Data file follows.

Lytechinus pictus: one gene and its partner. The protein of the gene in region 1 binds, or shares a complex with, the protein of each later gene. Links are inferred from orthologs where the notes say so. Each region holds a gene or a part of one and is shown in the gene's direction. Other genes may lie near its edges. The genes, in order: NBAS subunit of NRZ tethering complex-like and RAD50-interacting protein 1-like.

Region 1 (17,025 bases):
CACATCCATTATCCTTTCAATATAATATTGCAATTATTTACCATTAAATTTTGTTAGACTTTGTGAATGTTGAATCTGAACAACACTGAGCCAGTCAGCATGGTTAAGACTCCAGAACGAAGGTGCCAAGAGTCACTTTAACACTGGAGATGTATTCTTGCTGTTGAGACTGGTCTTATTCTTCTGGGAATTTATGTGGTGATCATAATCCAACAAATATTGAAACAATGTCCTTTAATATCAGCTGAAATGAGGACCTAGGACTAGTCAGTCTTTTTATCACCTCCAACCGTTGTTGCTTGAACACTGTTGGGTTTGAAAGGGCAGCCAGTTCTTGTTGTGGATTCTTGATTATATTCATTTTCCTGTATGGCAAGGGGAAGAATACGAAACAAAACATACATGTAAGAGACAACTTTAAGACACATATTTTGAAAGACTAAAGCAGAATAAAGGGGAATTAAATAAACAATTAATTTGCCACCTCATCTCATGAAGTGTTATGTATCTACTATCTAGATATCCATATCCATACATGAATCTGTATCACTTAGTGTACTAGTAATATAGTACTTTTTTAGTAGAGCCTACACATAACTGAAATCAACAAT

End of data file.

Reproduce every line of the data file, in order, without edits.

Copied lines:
Lytechinus pictus: one gene and its partner. The protein of the gene in region 1 binds, or shares a complex with, the protein of each later gene. Links are inferred from orthologs where the notes say so. Each region holds a gene or a part of one and is shown in the gene's direction. Other genes may lie near its edges. The genes, in order: NBAS subunit of NRZ tethering complex-like and RAD50-interacting protein 1-like.

Region 1 (17,025 bases):
CACATCCATTATCCTTTCAATATAATATTGCAATTATTTACCATTAAATTTTGTTAGACTTTGTGAATGTTGAATCTGAACAACACTGAGCCAGTCAGCATGGTTAAGACTCCAGAACGAAGGTGCCAAGAGTCACTTTAACACTGGAGATGTATTCTTGCTGTTGAGACTGGTCTTATTCTTCTGGGAATTTATGTGGTGATCATAATCCAACAAATATTGAAACAATGTCCTTTAATATCAGCTGAAATGAGGACCTAGGACTAGTCAGTCTTTTTATCACCTCCAACCGTTGTTGCTTGAACACTGTTGGGTTTGAAAGGGCAGCCAGTTCTTGTTGTGGATTCTTGATTATATTCATTTTCCTGTATGGCAAGGGGAAGAATACGAAACAAAACATACATGTAAGAGACAACTTTAAGACACATATTTTGAAAGACTAAAGCAGAATAAAGGGGAATTAAATAAACAATTAATTTGCCACCTCATCTCATGAAGTGTTATGTATCTACTATCTAGATATCCATATCCATACATGAATCTGTATCACTTAGTGTACTAGTAATATAGTACTTTTTTAGTAGAGCCTACACATAACTGAAATCAACAAT